Peter Frankopan’s The Silk Roads places the Middle East and Central Asia at (as their names imply) the center of world history. Frankopan argues that trade across Central Asia was critical not only for the development of the civilizations on either side, but also gave rise to world historical developments within the area, including the expansion of the Persian Empires, the rise of Islam, and the development of a global system of trade in the immediate pre-modern era.
Frankopan is a strong proponent of the idea that the connections between Asia and Europe, manifested in the social and political structures of Central Asia and the Middle East, are critical to understanding the development of civilizations East, West, and Middle. Frankopan wants to shift the history of the ancient and medieval worlds, and by extension the modern world, both conceptually and geographically. On the geographic side he wants us to focus on the huge, significantly populated, and deeply ancient territories that lie between the population centers of Europe and Asia. On the conceptual side he wants us to think about the economic connections that spanned ancient and medieval Eurasia, a system that later came to encompass Africa and even the Americas as a unitary conceptual whole.
On this Frankopan does a fine job. He introduces a tremendous level of detail regarding early (4th century) trade between Europe and Asia, which very quickly began to have noticeable economic effects on both sides. He discusses the Middle Eastern and Central Asian empires in terms of how they managed this trade, and how they managed their position astride the Eurasian continent. He points out (and in this he is not novel) that the economic relevance of what we now think of as Western Europe had declined to a very low ebb before the revolution introduced by direct maritime trade with Asia, Africa, and the Americas. He details the religious, political, and military ideas that take hold of these networks and spread across them to the far corners of Eurasia. And finally, he investigates the disruptive impact that the great maritime expeditions of the 15th century had to the nature and existence of these networks.
But herein lies a problem. The first three fifths or so of Frankopan’s account is outstanding, and in accord with his general thesis about the importance of the Middle East and Central Asia. The last two fifths of the book, coming after the opening of reliable maritime trade routes between Europe and Asia, is less so. Portuguese, Spanish, French, and English naval expansion rendered many of the old trade routes fundamentally obsolete in terms of the transfer of heavy goods. This made control of those territories considerably less relevant for imperial powers near and far. Britain, Russia, and the Ottoman Empire would continue to compete over control of these territories, but would derive relatively little economic value from their occupation. Indeed, the survival of independent polities in Persia and Afghanistan are surely in some degree due to their economic irrelevance to the imperial powers that would eventually surround them.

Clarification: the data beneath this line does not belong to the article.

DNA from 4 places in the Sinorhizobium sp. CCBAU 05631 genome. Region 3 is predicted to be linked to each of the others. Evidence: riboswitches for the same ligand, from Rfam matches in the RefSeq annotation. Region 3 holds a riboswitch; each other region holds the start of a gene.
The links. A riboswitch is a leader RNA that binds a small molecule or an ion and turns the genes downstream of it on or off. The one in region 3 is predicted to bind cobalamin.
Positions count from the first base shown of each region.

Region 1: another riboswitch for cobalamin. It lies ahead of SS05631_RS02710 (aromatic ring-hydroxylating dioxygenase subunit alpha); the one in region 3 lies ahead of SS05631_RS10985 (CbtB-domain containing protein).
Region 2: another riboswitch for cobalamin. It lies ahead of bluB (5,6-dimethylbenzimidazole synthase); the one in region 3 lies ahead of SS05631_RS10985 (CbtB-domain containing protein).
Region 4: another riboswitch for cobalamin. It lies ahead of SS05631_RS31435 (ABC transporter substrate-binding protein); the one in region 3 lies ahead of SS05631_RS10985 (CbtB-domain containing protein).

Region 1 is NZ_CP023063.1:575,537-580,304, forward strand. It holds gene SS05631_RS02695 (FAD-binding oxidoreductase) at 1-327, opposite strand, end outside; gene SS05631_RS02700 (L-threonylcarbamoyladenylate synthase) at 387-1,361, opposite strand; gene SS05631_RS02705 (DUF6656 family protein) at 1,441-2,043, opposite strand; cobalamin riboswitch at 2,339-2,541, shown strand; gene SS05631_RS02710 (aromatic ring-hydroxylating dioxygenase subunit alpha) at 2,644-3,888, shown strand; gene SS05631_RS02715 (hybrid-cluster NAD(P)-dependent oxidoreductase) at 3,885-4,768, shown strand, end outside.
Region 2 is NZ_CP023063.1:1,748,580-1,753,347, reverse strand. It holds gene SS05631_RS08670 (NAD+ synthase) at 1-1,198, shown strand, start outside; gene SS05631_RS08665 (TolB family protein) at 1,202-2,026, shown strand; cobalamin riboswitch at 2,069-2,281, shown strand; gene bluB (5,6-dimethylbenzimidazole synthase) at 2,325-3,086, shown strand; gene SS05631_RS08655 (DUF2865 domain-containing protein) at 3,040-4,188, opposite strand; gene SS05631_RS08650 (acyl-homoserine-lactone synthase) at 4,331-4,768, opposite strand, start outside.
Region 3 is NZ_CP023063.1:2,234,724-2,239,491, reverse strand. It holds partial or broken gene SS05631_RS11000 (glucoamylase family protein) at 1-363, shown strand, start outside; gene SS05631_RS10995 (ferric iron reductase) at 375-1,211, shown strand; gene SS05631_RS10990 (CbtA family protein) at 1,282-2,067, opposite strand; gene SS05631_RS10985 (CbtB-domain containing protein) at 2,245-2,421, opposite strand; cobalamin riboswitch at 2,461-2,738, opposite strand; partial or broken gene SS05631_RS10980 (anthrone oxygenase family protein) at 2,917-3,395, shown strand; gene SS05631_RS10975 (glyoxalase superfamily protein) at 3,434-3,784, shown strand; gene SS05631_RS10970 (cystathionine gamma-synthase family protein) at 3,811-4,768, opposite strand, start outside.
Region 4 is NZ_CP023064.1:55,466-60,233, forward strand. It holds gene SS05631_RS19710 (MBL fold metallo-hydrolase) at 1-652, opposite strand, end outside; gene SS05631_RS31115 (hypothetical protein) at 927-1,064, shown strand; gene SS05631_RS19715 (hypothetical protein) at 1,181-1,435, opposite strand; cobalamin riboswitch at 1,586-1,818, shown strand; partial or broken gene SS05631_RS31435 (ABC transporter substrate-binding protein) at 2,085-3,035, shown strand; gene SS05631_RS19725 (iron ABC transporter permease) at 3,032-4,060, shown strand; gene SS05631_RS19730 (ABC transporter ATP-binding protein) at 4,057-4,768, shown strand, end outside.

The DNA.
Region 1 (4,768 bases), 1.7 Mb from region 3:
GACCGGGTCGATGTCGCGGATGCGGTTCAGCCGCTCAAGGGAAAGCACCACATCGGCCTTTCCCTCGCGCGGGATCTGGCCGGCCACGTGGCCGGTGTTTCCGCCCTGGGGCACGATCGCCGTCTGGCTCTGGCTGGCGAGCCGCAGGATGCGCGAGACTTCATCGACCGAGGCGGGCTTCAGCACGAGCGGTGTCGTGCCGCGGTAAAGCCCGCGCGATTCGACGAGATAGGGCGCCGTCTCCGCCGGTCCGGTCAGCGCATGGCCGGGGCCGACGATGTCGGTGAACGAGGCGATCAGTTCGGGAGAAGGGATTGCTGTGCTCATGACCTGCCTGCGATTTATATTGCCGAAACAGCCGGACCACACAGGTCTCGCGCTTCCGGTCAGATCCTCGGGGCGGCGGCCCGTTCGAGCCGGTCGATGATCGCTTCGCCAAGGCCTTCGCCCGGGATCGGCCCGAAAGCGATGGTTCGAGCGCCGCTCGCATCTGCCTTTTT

What changes this is oil. By World War I, the United Kingdom (and shortly thereafter the rest of the world) becomes aware of the economic relevance of oil to an industrial economy. This suddenly makes control of the Middle East and Central Asia (particularly the latter) relevant to the great powers. It would be interesting to speculate (which Frankopan does not) what would have happened to the Ottoman Empire if it had not been dismembered in World War I; it *might* have come into possession of vast amounts of the most important economic resource that the world has ever known. Whether it could have maintained control is a different question, but the complete economic irrelevance of the Arab world to the Ottomans surely played some role in their tepid defense of those territories.
In any case, there can’t be any question that the story of the Middle East and Central Asia fundamentally changes in the 20th century. Frankopan continues his narrative with acknowledgement and discussion of this transformation, but not with an admission that his story has fundamentally changed. Oil is undoubtedly important, but the story of oil is only accidentally geographically coincident with the story of the Silk Road. Frankopan decides not to decide whether his story is about the Silk Road (incredibly important!) or the Middle East and Central Asia (also incredibly important) which end up being two related but distinct narratives. And it doesn’t help that the 2oth century ends up being almost half of the book.
Notwithstanding my curmudgeonly disapproval of the narrative structure, this is a really valuable book. You’ll likely learn a lot about the ancient and medieval worlds, both of which were far more complex than older histories have indicated. The connections between East and West had a deep impact on the development of each; in some ways the civilizations helped to constitute one another. Frankopan is an excellent storyteller with an encyclopedic command of the history, and the book is well worth your time.